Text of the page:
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Conversational AI is a subset of artificial intelligence (AI) that allows consumers to interact with computer applications as if they were interacting with another human. According to Deloitte, the global conversational AI market is set to grow by 22% between 2022 and 2025 and is estimated to reach $14 billion by 2025.
By offering enhanced language adaptations to cater to a very diverse and large group of hyperlocal audiences, many practical applications of this include financial services, hospital wards and conferences, and can take the form of a translation app or a chatbot. According to Gartner, 70% of white-collar workers reportedly interact regularly with conversational platforms, but this is just a drop in the ocean of what could unfold this decade.
Despite the exciting potential within the AI space, there is a significant obstacle; the data used to train conversational AI models does not adequately account for the subtleties of dialect, language, speech patterns and inflection.
When using a translation app, for example, a person will speak in their source language, and the AI will calculate this source language and convert it into the target language. When the source speaker deviates from a standardized learned accent – for example, if they speak with a regional accent or use regional slang – the effectiveness rate of direct translation drops. Not only does this provide an unparalleled experience, but it also inhibits users’ ability to interact in real time, whether with friends and family or within a business.
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The need for humanity in AI
To avoid a drop in efficiency rates, AI must make use of a diverse data set. This could include, for example, having an accurate representation of speakers across the UK – both regionally and nationally – to provide better active translation and speed up interaction between speakers of different languages and dialects.
The idea of using training data in ML programs is a simple concept, but it’s also fundamental to the way these technologies work. Training data works in a simple framework for reinforcement learning and is used to help a program understand how to use technologies like neural networks to learn and produce sophisticated results. The wider the group of people who interact with this technology on the back end, such as speakers with speech difficulties or who stutter, the better the resulting translation experience.
Especially in the area of translation, with a focus on how a user speaks instead of what they talk about is the key to enhancing the end-user experience. The darker side of reinforcement learning was illustrated in recent news with Meta, which recently came under fire for having a chatbot spewing insensitive comments — which it learned from public interaction. Training data should therefore always have a human-in-the-loop (HITL), where a human can ensure that the overall algorithm is accurate and suitable for the purpose.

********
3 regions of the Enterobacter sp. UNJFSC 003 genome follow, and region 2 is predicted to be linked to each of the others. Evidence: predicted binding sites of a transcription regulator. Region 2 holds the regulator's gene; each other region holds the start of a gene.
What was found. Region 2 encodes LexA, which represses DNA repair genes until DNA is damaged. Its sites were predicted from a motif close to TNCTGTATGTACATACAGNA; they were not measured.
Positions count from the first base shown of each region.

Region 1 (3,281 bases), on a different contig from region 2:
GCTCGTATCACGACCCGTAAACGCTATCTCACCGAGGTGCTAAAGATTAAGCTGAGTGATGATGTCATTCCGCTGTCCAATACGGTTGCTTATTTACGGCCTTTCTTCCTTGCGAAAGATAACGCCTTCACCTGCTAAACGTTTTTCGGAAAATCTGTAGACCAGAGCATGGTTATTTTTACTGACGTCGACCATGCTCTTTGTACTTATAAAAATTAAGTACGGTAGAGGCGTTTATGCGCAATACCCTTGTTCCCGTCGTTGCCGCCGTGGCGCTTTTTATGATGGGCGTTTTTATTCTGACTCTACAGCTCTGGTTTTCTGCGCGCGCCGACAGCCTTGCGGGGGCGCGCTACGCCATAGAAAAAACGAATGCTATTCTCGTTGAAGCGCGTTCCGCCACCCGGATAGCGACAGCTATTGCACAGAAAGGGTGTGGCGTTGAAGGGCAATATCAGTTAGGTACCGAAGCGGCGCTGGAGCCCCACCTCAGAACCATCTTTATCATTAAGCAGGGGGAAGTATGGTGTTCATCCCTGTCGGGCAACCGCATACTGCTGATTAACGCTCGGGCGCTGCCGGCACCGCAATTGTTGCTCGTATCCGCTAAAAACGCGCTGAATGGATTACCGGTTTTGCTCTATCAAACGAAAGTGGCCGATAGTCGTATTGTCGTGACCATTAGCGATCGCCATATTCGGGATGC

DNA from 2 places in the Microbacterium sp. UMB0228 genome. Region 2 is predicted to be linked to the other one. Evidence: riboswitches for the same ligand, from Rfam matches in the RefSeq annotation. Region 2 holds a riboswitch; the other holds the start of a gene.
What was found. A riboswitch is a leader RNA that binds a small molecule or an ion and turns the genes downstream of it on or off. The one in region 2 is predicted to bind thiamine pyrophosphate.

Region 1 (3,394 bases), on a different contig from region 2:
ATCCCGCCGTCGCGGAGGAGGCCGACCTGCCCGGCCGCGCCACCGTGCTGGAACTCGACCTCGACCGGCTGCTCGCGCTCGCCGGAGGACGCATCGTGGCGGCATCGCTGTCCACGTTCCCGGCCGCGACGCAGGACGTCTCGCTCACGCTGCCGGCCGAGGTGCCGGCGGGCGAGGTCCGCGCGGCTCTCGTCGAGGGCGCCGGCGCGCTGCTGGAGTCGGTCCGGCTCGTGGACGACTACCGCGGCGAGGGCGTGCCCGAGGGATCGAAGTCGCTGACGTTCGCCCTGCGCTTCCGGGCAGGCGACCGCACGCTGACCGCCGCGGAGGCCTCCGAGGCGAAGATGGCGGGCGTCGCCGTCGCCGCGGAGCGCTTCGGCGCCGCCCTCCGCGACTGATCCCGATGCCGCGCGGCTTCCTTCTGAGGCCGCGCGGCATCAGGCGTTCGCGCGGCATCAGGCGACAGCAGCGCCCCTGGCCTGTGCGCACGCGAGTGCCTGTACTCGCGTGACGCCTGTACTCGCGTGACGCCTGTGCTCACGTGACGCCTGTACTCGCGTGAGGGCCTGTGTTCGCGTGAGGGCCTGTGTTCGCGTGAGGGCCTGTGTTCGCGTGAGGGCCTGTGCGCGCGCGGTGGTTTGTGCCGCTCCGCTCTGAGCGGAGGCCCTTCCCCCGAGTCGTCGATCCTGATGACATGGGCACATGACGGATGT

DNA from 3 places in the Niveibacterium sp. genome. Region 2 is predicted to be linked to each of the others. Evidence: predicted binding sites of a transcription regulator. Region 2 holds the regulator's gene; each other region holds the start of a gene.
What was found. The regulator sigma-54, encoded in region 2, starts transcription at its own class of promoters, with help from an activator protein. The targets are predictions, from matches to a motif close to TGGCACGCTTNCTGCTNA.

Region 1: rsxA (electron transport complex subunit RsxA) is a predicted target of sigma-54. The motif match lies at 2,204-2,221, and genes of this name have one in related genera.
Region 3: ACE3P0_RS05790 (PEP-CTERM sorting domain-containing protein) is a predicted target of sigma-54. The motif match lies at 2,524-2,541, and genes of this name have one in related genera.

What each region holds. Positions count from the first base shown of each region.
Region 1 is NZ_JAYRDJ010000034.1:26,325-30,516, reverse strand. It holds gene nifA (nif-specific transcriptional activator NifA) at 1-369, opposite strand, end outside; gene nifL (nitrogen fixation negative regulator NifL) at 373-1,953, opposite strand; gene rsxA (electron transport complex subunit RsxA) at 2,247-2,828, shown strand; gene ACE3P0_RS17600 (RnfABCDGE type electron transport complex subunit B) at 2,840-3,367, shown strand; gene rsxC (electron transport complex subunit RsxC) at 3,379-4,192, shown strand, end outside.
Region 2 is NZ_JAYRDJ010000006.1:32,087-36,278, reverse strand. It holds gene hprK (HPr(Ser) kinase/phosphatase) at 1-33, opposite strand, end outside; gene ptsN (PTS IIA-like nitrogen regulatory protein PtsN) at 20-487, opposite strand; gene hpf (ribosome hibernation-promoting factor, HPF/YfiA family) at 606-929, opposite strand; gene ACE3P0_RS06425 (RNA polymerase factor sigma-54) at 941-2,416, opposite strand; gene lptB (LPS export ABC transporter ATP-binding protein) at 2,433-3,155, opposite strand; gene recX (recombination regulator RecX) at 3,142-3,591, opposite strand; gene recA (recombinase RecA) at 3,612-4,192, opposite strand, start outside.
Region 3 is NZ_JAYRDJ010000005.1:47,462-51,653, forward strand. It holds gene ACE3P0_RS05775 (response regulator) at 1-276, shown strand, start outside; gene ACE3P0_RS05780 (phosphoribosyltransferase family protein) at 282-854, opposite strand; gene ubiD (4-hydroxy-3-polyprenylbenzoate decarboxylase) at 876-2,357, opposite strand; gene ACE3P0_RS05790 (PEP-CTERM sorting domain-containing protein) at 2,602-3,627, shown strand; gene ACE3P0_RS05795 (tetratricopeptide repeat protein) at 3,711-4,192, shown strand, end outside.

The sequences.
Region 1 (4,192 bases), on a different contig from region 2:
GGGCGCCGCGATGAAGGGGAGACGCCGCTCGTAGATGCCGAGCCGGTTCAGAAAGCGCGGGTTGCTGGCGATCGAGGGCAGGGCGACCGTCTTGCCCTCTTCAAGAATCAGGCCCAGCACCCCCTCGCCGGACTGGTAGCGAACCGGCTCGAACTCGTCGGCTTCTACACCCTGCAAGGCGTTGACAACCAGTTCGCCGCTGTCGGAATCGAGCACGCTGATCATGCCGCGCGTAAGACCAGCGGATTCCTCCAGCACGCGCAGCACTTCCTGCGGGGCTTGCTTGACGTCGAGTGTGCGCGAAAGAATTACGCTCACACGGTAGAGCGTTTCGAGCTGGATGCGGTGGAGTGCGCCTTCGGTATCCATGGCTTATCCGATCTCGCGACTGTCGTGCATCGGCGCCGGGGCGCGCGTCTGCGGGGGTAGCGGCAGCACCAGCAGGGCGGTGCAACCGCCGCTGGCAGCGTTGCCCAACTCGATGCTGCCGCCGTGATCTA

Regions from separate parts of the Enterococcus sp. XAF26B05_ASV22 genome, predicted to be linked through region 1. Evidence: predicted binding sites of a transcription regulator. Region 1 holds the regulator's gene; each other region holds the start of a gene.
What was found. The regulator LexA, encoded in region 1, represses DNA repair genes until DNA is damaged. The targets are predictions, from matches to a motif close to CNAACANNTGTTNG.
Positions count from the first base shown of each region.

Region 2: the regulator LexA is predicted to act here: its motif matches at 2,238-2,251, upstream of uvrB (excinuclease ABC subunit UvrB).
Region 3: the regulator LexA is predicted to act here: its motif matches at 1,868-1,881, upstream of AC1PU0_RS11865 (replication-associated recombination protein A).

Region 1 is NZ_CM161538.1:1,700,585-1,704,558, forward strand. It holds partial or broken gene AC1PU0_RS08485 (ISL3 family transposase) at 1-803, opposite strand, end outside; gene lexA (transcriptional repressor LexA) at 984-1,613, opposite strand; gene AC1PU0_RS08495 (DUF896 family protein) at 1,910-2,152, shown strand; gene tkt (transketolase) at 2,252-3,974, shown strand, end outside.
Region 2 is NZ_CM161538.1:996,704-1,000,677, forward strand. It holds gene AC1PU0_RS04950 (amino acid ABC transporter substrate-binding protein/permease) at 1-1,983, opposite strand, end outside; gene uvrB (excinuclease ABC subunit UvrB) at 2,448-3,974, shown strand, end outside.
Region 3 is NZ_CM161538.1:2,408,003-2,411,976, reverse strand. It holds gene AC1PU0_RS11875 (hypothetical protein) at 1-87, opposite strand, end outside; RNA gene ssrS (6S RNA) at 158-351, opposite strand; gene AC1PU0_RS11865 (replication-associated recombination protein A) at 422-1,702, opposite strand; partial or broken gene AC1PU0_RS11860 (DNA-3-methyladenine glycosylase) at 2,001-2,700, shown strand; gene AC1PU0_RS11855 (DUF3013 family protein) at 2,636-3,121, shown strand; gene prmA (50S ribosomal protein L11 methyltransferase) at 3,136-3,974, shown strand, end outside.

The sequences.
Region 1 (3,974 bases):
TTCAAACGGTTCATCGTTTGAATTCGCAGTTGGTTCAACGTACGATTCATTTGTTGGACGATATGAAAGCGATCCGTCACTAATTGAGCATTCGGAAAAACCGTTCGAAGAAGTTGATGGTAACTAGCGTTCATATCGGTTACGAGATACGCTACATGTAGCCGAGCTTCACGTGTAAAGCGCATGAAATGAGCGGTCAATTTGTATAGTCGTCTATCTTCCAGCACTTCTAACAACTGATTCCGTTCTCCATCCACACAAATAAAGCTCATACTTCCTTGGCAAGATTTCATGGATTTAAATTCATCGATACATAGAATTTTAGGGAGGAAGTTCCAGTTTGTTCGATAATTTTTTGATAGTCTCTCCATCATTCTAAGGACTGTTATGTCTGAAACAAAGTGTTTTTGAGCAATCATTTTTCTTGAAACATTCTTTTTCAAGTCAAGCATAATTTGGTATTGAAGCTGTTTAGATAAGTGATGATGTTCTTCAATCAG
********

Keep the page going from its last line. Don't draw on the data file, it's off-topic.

Account of the active nature of human conversation
Of course, human interaction is incredibly nuanced, and building a conversational design that can navigate that complexity is a perpetual challenge. Once achieved, however, well-structured, fully realized conversational design can ease the burden on customer service teams, translation apps, and improve customer experiences. Beyond regional dialects and slang, training data must also take into account active conversation between two or more speakers interacting with each other. The bot must learn from their speech patterns, the time it takes to actualize an interjection, the pause between speakers and then the response.
Prioritizing balance is also a great way to ensure that conversations remain an active experience for the user, and one way to do that is to eliminate dead-end responses. Think of this as similar to being in an improv setting, where “yes and” statements are fundamental. In other words, you’re meant to accept your partner’s world-building while bringing a new element to the table. The most effective bots work in the same way by formulating responses openly that encourage more inquiries. Providing alternatives and additional relevant choices can help ensure that all end users’ needs are met.
Many people have trouble remembering long trains of thought or take a little longer to process their thoughts. Because of this, translation apps would do well to give users enough time to calculate their thoughts before pausing at the end of an interjection. Teaching a bot to learn filler words – including so, um, well, um, or similar, in English for example – and having them associate a longer lead time with those words is a good way to let users engage in a more realistic conversation in real time. Offering targeted “barge-in” programming (chances for users to cancel the bot) is also another way to more accurately simulate the active nature of the conversation.
Future innovations in conversational AI
Conversational AI still has a long way to go before all users feel accurately represented. Accounting for subtleties of dialect, the time it takes for speakers to think, as well as the active nature of a conversation will be critical to driving this technology forward. Especially in translation apps, taking into account pauses and words associated with thinking will improve the experience for everyone involved and simulate a more natural, active conversation.
Having the data draw from a wider data set in the back-end process, for example learning from both English RP and Geordie inflections, will avoid the effectiveness of a translation falling due to processing issues due to accent. These innovations offer exciting potential, and it is time for translation apps and robots to take into account linguistic subtleties and speech patterns.
Martin Curtis is CEO of Palaver
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